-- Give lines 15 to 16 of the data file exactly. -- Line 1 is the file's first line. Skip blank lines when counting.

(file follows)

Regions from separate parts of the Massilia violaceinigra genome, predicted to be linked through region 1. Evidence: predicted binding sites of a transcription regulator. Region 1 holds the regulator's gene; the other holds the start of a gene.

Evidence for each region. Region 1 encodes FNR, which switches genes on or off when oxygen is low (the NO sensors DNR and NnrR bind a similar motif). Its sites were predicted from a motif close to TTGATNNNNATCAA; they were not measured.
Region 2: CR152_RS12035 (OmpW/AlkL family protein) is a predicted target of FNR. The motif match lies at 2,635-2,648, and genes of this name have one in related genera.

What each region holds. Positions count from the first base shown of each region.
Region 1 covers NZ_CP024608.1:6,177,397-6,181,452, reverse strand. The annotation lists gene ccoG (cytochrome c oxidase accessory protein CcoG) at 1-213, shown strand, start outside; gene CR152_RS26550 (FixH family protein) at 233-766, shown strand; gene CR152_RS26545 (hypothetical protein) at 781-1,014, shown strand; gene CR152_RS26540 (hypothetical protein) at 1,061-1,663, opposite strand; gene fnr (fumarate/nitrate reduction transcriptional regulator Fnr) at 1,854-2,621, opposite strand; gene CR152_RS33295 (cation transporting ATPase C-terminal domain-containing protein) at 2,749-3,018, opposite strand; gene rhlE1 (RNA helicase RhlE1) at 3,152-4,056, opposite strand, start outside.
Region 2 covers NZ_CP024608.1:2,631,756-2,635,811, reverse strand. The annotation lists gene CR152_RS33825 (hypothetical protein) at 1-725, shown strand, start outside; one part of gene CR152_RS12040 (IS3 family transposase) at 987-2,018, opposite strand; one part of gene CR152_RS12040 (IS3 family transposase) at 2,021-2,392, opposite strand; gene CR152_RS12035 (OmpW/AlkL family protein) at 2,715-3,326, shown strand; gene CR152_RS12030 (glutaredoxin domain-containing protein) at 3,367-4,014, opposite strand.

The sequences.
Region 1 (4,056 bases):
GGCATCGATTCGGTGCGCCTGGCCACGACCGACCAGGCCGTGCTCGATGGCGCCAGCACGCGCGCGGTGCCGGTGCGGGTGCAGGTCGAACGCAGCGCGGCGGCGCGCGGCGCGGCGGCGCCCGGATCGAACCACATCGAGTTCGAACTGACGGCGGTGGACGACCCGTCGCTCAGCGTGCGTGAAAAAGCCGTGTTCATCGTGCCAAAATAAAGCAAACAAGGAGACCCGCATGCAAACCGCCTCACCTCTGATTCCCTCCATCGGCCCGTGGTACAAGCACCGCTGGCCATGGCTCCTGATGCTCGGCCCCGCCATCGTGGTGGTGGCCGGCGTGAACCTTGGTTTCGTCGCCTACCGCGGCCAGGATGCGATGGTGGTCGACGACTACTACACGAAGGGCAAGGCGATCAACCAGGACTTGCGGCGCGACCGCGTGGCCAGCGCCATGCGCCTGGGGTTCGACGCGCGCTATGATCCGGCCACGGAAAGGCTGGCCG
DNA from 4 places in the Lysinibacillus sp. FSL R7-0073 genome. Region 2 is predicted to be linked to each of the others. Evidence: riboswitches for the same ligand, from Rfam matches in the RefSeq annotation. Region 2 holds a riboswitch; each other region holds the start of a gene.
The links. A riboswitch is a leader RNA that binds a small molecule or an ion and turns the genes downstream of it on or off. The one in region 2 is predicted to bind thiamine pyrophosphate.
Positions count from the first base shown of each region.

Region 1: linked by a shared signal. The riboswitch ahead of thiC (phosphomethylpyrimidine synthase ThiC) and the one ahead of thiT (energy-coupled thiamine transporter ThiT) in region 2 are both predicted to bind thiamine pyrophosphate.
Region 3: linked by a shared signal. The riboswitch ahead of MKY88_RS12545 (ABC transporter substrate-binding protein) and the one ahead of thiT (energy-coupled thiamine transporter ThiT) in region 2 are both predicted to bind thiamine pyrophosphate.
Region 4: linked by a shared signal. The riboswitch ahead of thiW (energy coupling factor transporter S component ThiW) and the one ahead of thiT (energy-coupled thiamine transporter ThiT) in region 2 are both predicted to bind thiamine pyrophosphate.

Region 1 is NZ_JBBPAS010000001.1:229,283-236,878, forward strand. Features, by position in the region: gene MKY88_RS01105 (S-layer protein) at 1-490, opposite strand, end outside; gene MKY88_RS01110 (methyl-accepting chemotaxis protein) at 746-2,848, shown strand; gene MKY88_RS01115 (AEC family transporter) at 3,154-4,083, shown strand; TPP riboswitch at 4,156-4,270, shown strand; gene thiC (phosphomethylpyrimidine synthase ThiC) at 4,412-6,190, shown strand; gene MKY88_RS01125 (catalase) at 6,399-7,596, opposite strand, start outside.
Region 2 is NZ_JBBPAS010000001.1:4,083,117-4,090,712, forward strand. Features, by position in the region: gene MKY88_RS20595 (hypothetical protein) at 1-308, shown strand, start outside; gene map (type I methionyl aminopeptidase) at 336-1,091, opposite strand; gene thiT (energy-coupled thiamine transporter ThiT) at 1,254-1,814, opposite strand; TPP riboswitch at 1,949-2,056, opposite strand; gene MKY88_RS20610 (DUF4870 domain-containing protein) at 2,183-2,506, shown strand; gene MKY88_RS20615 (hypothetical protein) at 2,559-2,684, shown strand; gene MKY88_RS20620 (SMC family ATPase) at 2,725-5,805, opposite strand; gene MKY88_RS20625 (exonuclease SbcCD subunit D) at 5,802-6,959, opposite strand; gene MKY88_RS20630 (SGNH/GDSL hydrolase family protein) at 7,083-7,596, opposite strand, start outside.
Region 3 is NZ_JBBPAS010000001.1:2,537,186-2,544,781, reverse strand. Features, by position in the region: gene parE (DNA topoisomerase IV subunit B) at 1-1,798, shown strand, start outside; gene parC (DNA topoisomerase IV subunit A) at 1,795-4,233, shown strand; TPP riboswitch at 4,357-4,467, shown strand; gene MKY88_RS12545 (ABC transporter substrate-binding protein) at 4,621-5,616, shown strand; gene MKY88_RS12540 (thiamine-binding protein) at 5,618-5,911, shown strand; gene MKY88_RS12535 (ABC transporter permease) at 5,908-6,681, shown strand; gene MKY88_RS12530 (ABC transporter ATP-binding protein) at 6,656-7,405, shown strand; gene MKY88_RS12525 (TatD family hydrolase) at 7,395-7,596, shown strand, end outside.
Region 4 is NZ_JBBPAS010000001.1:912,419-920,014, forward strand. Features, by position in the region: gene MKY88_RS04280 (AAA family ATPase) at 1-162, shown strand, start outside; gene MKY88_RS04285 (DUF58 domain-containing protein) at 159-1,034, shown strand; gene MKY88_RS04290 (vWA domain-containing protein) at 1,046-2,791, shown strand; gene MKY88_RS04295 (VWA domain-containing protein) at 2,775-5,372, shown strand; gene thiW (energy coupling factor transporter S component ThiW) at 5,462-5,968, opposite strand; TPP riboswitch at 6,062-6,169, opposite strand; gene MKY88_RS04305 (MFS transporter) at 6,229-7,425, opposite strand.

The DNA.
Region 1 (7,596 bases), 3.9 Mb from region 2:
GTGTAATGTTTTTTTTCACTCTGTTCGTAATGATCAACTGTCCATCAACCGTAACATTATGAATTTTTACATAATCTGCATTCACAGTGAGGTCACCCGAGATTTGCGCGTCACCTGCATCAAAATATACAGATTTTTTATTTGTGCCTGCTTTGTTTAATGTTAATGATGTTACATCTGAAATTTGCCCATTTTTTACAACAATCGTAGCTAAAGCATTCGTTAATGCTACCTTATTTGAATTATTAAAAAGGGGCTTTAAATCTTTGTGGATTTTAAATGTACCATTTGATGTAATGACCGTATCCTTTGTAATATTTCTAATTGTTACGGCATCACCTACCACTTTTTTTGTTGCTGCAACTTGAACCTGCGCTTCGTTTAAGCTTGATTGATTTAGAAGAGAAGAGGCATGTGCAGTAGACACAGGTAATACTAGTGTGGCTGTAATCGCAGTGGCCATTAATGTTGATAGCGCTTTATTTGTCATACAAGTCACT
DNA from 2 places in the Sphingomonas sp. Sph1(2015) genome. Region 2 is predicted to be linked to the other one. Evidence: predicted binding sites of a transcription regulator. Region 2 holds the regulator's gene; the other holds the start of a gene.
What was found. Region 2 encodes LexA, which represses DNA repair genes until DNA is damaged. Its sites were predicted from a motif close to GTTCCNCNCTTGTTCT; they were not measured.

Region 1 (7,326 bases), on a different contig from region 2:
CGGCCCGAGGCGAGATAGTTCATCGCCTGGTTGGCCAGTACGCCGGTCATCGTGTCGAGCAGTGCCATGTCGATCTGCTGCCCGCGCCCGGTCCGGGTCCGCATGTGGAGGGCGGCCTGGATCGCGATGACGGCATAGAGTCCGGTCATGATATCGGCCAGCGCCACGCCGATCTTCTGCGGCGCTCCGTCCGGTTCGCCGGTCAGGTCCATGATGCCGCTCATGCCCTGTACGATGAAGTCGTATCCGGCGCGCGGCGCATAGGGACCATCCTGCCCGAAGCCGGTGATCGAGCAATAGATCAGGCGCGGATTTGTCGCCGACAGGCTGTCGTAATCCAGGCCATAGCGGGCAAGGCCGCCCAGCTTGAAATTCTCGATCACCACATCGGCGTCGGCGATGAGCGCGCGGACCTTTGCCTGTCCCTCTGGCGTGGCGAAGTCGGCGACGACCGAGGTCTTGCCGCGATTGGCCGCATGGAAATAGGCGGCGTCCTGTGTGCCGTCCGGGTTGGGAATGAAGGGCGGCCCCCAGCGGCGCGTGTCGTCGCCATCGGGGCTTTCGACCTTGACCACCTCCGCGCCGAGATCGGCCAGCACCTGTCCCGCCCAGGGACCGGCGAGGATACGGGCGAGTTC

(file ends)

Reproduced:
Region 4: linked by a shared signal. The riboswitch ahead of thiW (energy coupling factor transporter S component ThiW) and the one ahead of thiT (energy-coupled thiamine transporter ThiT) in region 2 are both predicted to bind thiamine pyrophosphate.

Region 1 is NZ_JBBPAS010000001.1:229,283-236,878, forward strand. Features, by position in the region: gene MKY88_RS01105 (S-layer protein) at 1-490, opposite strand, end outside; gene MKY88_RS01110 (methyl-accepting chemotaxis protein) at 746-2,848, shown strand; gene MKY88_RS01115 (AEC family transporter) at 3,154-4,083, shown strand; TPP riboswitch at 4,156-4,270, shown strand; gene thiC (phosphomethylpyrimidine synthase ThiC) at 4,412-6,190, shown strand; gene MKY88_RS01125 (catalase) at 6,399-7,596, opposite strand, start outside.